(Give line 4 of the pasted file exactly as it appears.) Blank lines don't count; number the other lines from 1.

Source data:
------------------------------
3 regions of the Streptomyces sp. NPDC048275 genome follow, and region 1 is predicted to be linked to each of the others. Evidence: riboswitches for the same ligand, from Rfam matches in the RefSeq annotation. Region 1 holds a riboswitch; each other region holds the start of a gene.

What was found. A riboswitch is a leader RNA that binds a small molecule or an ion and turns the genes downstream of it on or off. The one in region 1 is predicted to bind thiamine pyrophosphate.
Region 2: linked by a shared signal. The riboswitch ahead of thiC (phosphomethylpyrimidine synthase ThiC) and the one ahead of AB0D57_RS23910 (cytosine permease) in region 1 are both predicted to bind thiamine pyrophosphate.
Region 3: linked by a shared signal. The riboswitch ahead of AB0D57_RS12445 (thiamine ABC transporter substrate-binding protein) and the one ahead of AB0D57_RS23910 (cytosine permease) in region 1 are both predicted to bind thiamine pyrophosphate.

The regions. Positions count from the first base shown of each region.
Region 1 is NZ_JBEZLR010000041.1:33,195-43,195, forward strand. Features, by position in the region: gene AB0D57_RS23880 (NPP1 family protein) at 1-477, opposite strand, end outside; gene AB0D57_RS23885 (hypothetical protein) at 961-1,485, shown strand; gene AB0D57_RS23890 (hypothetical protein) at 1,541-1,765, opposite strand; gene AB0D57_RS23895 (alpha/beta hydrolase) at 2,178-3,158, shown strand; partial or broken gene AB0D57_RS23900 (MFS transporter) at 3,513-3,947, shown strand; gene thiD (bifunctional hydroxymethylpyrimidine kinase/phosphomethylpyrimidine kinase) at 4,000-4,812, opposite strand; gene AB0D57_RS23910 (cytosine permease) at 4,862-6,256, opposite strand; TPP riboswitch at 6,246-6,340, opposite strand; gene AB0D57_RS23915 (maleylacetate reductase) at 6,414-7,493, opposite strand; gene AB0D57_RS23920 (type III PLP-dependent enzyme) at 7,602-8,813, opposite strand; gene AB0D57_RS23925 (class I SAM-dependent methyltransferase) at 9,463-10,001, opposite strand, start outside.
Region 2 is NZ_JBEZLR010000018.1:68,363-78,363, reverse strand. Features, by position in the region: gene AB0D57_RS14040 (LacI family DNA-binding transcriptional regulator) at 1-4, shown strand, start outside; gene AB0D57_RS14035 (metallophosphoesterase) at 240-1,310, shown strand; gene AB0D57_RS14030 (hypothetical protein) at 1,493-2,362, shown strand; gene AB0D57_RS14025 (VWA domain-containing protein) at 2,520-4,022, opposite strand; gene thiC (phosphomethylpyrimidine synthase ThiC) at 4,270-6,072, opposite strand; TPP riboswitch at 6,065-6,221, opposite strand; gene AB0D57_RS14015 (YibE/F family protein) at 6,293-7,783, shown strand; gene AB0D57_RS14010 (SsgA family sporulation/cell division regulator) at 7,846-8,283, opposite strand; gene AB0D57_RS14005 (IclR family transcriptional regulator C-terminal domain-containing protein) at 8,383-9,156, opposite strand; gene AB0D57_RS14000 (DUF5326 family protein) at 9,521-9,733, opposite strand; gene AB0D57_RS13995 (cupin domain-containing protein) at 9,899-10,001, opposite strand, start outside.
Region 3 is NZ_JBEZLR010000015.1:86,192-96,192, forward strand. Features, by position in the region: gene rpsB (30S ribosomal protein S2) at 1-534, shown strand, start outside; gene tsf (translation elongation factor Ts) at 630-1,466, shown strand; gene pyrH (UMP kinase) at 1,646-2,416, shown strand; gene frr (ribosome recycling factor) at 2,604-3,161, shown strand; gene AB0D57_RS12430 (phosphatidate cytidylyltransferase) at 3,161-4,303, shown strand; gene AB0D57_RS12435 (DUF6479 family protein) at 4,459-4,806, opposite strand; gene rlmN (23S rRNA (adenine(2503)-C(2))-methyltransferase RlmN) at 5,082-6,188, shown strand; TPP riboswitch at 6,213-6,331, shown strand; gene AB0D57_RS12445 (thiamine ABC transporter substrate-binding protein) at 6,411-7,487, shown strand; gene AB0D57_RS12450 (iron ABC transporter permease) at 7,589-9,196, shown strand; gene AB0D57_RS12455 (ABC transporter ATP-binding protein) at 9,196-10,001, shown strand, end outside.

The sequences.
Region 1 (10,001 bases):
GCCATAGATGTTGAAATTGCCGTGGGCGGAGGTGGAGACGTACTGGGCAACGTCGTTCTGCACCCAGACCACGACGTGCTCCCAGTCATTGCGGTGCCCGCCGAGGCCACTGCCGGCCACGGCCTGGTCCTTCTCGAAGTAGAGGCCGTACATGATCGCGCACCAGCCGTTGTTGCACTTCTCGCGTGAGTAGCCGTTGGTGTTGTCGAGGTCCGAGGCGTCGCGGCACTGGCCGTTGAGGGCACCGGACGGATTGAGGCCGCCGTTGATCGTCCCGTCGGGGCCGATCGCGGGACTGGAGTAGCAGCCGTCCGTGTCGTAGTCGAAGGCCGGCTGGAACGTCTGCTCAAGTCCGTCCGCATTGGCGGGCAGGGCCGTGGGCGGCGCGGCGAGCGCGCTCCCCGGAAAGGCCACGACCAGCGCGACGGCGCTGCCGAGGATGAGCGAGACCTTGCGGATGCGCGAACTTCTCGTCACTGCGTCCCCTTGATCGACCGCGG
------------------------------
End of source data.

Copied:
Region 3: linked by a shared signal. The riboswitch ahead of AB0D57_RS12445 (thiamine ABC transporter substrate-binding protein) and the one ahead of AB0D57_RS23910 (cytosine permease) in region 1 are both predicted to bind thiamine pyrophosphate.